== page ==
The structure of biological macromolecules is critical to understanding their function, mode of interaction and relationship with their neighbours, and how physiological processes are altered by mutations or changes in the molecular environment.
Ideally, classical structural biology research should interface more with cellular biology, as it is crucial for the structural data obtained in vitro to be validated within the cellular or tissue context. A true cellular structural biology approach should allow macromolecules to be characterised directly in their native environment. Such an approach would guarantee the high significance of data obtained in vivo or in the cell with the high resolution of a structural technique.
In the Past decade, NMR spectroscopy has been applied to obtain structural and functional information on biological macromolecules inside intact, living cells. The approach, termed "in-cell NMR," utilises the improved resolution and sensitivity of modern high-field NMR spectrometers and exploits selective enrichment of the molecule(s) of interest with NMR-active isotopes.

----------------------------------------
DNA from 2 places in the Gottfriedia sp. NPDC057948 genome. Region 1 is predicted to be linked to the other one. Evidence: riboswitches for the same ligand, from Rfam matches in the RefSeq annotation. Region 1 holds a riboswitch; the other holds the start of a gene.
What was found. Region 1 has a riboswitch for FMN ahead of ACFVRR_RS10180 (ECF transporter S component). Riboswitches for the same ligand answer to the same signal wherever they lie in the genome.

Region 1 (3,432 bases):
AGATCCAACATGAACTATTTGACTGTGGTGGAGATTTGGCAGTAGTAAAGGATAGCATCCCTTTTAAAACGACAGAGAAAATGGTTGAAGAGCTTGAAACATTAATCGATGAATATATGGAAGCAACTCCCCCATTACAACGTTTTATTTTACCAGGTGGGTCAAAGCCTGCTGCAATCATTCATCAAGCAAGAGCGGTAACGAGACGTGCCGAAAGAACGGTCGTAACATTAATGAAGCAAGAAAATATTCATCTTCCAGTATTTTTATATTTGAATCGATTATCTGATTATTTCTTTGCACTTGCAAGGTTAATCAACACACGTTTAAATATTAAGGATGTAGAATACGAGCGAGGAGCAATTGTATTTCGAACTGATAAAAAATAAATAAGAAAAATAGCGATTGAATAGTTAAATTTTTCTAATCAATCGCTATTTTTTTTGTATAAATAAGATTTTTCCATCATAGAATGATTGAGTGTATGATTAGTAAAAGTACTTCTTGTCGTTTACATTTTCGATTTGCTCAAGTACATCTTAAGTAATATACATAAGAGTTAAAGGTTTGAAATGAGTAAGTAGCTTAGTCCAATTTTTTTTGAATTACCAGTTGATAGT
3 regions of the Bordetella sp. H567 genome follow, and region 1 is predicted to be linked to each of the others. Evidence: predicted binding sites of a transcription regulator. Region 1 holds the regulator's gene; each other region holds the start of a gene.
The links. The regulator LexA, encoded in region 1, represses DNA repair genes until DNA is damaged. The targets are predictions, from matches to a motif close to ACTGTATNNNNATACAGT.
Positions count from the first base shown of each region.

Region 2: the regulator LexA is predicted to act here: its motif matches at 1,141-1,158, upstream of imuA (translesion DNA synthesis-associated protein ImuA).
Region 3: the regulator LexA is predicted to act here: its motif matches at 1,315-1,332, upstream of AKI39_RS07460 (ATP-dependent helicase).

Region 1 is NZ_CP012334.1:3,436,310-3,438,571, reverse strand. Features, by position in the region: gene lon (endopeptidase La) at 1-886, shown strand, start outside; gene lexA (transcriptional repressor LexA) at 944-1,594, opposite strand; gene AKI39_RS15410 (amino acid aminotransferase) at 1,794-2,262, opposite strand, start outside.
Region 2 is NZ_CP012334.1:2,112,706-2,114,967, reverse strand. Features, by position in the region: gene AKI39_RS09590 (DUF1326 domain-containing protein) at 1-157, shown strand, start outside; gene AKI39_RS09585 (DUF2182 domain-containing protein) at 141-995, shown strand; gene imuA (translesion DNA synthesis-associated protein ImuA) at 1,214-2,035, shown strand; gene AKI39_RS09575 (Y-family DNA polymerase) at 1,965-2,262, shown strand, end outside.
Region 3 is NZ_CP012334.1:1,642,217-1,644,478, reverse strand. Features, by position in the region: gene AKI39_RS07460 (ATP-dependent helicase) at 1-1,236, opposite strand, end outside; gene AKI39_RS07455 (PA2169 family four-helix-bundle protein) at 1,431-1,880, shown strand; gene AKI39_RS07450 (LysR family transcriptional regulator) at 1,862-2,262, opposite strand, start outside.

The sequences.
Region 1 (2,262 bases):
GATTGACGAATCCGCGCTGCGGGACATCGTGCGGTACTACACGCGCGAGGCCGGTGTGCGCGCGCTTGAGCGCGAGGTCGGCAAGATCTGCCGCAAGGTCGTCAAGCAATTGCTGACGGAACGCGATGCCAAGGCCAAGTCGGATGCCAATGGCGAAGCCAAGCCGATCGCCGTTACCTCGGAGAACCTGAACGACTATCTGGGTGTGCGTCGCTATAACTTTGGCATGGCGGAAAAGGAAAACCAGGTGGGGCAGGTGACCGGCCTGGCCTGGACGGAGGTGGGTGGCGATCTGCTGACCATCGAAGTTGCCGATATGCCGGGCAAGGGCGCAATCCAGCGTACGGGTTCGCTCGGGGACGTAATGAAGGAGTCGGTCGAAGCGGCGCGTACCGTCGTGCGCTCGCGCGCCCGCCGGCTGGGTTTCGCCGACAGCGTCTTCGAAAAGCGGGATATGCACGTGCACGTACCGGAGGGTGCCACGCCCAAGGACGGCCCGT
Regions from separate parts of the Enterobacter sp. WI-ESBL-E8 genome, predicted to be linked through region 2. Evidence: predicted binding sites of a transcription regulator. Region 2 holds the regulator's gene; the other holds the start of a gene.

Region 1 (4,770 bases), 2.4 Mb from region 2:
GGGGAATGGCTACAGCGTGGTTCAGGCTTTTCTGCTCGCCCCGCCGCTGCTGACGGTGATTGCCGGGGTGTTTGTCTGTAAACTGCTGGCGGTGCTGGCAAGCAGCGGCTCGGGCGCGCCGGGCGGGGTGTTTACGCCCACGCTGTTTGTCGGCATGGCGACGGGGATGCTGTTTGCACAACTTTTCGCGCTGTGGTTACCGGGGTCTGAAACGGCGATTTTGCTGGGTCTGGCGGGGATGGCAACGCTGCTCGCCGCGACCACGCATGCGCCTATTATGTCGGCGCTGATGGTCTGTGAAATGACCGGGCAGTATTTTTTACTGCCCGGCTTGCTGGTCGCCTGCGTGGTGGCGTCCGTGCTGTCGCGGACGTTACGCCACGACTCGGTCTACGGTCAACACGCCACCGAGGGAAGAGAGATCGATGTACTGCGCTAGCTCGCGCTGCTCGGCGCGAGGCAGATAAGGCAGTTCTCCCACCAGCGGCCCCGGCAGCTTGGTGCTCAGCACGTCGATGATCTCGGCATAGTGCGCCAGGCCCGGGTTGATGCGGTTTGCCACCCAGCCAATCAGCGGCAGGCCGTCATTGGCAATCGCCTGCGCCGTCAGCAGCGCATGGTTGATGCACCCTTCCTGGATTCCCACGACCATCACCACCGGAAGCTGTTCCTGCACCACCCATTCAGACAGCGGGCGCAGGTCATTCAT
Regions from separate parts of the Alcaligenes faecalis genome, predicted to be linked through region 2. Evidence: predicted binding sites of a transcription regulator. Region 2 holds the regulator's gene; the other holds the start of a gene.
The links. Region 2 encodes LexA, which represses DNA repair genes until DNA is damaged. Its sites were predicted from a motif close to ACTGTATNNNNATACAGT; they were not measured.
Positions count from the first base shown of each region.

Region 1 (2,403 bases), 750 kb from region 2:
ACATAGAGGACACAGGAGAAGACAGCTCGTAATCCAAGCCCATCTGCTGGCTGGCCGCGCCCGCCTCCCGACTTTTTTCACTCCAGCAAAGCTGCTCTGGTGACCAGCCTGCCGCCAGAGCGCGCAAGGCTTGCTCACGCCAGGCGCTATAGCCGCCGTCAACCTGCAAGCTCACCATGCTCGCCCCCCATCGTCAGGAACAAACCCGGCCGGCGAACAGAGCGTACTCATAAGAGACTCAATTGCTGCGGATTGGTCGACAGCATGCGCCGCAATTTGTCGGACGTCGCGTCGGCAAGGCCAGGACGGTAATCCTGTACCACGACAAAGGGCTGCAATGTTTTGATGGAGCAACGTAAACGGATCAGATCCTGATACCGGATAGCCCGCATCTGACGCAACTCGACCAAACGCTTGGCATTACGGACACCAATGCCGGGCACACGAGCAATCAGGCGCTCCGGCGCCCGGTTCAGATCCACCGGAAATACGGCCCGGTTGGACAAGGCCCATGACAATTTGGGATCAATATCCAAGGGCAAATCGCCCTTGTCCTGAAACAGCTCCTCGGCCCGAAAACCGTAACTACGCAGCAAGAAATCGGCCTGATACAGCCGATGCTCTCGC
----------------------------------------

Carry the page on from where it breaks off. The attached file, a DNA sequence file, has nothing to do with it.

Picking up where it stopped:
Since its inception, in-cell NMR has gradually emerged as a possible link between structural and cellular approaches. Being especially suited to investigate the structure and dynamics of macromolecules at atomic resolution, in-cell NMR can fill a critical gap between in vitro-oriented structural techniques such as NMR spectroscopy, X-ray crystallography and single-particle cryo-EM techniques and ultrahigh-resolution cellular imaging techniques, such as cryo-electron tomography.
In a topical review IUCrJ (2017), 4, 108-118 Lucia Banci and her co-worker Enrico Luchinat , both based at the University of Florence, summarise the major advances of in-cell NMR and report the recent developments in the field, with particular focus on its application for studying proteins in eukaryotic and mammalian cells and on the development of cellular solid-state NMR.
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